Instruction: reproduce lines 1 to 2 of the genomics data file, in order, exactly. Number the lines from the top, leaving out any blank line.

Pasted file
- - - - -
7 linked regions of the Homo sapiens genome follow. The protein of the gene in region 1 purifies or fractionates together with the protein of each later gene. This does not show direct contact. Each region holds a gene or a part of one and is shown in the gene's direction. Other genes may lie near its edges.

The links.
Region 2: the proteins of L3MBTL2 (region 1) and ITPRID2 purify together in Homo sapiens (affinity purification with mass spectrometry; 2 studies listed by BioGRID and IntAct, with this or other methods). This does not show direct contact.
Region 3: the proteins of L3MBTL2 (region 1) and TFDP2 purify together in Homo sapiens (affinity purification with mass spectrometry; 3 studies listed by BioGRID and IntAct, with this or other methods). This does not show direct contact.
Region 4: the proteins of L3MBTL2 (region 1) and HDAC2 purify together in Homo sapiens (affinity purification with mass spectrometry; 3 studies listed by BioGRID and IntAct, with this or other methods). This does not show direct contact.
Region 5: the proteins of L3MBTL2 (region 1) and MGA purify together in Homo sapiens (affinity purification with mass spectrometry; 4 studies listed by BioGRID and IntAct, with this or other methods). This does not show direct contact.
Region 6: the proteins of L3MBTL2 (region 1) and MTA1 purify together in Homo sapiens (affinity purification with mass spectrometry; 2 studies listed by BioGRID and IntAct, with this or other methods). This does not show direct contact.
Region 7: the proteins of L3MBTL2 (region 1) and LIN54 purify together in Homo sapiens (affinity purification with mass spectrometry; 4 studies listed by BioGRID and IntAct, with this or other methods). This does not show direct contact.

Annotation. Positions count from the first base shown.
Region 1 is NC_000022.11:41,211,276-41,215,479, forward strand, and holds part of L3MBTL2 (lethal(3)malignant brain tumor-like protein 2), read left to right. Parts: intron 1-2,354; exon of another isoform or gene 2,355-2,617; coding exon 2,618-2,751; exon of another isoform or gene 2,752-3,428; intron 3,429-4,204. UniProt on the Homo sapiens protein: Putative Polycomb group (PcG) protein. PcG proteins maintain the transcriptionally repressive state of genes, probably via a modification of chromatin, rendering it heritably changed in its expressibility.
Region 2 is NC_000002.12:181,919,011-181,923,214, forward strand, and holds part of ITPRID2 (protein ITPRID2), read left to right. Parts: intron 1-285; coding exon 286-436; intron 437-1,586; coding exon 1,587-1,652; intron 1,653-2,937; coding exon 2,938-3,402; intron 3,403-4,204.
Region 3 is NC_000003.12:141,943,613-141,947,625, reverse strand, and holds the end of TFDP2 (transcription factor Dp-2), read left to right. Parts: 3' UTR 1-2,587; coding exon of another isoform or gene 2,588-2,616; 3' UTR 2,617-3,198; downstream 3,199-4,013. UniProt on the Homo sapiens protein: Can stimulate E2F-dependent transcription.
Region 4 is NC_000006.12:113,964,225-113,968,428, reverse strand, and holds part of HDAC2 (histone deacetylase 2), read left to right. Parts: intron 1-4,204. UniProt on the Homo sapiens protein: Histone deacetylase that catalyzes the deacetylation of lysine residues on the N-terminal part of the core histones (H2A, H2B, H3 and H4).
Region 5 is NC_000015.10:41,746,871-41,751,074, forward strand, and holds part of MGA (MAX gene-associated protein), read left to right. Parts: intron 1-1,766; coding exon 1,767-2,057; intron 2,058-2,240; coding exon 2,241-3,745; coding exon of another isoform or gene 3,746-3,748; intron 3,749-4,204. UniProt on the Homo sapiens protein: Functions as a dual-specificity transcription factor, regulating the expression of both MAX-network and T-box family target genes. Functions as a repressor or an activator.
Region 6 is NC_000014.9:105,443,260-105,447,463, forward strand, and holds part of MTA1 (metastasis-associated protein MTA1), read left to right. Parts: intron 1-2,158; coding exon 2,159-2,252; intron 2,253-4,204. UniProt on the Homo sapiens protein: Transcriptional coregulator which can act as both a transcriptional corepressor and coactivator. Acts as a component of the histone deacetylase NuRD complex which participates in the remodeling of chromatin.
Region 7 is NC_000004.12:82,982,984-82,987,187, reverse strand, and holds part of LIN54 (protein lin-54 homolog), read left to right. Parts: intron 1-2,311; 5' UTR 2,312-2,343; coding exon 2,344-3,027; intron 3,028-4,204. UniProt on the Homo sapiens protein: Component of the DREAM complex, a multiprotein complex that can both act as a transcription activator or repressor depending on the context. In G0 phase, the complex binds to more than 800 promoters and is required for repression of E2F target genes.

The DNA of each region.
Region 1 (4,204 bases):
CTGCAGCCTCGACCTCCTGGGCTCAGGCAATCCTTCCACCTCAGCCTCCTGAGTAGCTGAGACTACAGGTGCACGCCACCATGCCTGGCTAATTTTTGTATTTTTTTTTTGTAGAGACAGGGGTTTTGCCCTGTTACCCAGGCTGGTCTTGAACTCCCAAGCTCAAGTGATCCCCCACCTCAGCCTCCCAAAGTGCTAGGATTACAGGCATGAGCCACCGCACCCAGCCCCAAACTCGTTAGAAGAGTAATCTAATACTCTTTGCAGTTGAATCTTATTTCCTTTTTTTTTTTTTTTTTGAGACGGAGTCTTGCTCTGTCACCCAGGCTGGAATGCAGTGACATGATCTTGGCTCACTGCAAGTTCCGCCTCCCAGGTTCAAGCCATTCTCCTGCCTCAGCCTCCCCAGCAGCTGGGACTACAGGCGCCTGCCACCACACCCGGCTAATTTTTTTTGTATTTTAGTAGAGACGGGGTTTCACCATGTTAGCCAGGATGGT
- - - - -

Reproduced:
7 linked regions of the Homo sapiens genome follow. The protein of the gene in region 1 purifies or fractionates together with the protein of each later gene. This does not show direct contact. Each region holds a gene or a part of one and is shown in the gene's direction. Other genes may lie near its edges.

The links.